One such provision of the final Regulations is the “Safe Harbor for Small Taxpayers” intended to simplify compliance with the rules on building improvements. This new provision allows qualifying taxpayers to expense amounts paid during the tax year for repairs, maintenance, improvements, and similar activities with respect to eligible building property, if the amount paid for the tax year does not exceed the lesser of:

  1.  $10,000 or 
  2.  2% of the unadjusted basis of the eligible building property.

NOTE: 

Taxpayers must be aware of the interaction of the Safe Harbor for Small Taxpayers with other safe harbor provisions contained in the final Regulations.  The amount paid for purposes of this safe harbor must also take into account amounts paid that were not capitalized under the “De Minimis Safe Harbor” and amounts not determined to improve the property under the “Routine Maintenance Safe Harbor.”
 
The Safe Harbor for Small Taxpayers is determined on a building property-by-building property basis as long as each meets the guidelines laid out below. This annual election is available to property owners (such as partnerships and S corporations), but not to individual partners and shareholders.


Eligible Taxpayer

To be eligible for this safe harbor, a taxpayer’s  annual average gross receipts for the preceding three years must be less than or equal to $10,000,000 without regard to aggregation.  Gross receipts are defined as gross receipts from total sales (net of returns), receipts from services, and certain investment income items defined in the Regulations. 

Eligible Building Property 

 Eligible building property is each building, condominium, cooperative, or leased building (or portion thereof) that has an unadjusted basis of $1,000,000 or less.  For purposes of those taxpayers who lease properties or a portion of a property, the unadjusted basis is defined as the total amount of undiscounted rent paid or expected to be paid during the entire term of the lease.  This total must also include the total amount expected to be paid for any renewal periods if at the time the taxpayer entered into the lease there was a reasonable expectancy of renewal.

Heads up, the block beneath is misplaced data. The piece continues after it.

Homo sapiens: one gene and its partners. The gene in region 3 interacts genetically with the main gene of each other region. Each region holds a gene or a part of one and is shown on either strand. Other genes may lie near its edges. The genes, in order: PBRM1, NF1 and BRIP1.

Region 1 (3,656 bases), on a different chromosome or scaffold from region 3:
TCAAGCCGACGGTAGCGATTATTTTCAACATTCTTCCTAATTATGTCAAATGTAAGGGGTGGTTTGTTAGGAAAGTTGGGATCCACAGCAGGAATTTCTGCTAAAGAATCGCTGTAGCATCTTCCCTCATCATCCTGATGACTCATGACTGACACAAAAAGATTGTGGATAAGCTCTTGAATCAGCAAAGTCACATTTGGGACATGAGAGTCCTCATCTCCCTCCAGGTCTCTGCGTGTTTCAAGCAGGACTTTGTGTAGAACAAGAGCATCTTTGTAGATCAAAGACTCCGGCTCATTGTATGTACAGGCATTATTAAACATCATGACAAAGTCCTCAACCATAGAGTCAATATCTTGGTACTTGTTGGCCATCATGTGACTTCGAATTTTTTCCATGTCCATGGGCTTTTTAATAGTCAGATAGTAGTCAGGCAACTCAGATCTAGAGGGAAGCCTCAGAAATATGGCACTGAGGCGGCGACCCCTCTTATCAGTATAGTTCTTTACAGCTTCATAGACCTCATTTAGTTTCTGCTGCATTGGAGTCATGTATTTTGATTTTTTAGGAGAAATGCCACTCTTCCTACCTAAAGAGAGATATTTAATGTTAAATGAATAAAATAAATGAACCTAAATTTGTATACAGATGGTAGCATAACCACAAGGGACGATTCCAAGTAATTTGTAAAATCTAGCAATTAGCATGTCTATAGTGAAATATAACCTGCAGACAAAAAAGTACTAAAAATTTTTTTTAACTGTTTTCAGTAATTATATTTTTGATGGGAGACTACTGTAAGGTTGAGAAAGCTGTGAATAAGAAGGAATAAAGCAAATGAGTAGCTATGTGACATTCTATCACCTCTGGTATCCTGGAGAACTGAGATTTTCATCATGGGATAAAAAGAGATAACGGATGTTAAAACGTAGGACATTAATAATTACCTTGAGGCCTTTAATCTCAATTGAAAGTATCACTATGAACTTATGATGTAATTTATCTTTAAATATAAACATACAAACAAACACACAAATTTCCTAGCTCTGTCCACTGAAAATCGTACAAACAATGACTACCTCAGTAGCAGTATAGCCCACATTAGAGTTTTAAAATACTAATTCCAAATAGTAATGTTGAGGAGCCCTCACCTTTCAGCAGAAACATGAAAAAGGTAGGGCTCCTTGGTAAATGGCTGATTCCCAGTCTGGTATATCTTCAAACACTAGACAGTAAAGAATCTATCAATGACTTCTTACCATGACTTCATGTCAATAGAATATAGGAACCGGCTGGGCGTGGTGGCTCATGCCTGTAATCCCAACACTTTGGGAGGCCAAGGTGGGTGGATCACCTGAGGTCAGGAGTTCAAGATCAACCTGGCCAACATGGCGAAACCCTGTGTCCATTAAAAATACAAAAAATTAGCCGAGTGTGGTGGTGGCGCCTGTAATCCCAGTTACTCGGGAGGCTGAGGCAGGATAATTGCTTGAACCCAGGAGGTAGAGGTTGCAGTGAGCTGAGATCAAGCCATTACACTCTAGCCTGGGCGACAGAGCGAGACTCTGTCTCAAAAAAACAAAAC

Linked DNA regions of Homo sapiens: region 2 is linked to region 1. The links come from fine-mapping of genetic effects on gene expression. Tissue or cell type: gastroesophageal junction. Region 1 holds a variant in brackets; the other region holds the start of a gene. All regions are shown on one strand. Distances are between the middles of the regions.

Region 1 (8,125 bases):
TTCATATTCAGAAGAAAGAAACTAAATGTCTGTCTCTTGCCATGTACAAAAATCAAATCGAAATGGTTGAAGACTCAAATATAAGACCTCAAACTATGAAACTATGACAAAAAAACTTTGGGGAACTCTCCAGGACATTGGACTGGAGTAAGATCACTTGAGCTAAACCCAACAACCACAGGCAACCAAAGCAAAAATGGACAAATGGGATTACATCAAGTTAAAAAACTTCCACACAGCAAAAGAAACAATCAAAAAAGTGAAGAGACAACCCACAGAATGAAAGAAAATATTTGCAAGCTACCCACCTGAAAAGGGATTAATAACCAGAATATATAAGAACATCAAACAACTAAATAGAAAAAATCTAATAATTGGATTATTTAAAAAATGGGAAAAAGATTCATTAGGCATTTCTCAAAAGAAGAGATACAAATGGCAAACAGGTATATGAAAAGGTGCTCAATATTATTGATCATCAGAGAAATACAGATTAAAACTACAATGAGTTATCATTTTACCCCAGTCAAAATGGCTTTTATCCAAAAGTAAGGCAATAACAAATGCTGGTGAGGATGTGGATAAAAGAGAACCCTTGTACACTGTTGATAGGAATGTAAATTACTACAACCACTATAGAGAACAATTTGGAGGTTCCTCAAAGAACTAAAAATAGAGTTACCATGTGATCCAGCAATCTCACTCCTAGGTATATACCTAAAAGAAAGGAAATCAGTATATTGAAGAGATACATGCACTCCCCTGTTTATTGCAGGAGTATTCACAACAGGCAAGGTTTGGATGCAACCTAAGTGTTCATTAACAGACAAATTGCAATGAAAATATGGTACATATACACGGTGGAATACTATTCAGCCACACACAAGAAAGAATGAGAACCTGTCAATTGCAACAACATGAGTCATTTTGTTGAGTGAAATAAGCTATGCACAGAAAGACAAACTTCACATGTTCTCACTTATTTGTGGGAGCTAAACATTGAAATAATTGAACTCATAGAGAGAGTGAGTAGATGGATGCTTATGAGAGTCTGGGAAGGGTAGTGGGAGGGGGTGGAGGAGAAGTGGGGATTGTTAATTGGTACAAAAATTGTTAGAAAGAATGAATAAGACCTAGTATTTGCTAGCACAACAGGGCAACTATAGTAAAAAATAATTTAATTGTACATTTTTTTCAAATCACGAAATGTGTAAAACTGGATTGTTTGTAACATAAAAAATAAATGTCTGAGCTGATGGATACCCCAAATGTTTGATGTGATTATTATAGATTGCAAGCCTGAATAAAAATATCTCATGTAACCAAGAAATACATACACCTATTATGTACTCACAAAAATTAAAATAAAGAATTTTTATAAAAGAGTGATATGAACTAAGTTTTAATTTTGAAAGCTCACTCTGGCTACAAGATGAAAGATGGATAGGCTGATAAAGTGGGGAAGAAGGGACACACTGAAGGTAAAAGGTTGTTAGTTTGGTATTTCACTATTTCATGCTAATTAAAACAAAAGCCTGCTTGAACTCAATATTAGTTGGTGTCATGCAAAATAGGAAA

As with many safe harbor provisions provided by the IRS, the Small Taxpayer Safe Harbor has some limits.  If, for instance, a taxpayer exceeds the $10,000/2% threshold explained above, the taxpayer would then have to apply the general improvement rules of the final Regulations to determine the deductibility of the expenses incurred.  Also, for purposes of this provision, the amounts paid are on a building property-by-building property basis. Therefore, the safe harbor may apply for one building property but not another.  

Example:
Assume a taxpayer qualifies as an eligible taxpayer based on the gross receipts test.  The taxpayer owns/leases the following properties:

  1. Owned Building #1 with unadjusted basis of $990,000, expenses paid of $11,000
  2. Owned Building #2 with unadjusted basis of $480,000, expenses paid of $10,000
  3. Leased Building #3 with unadjusted basis of $800,000, expenses paid of $9,600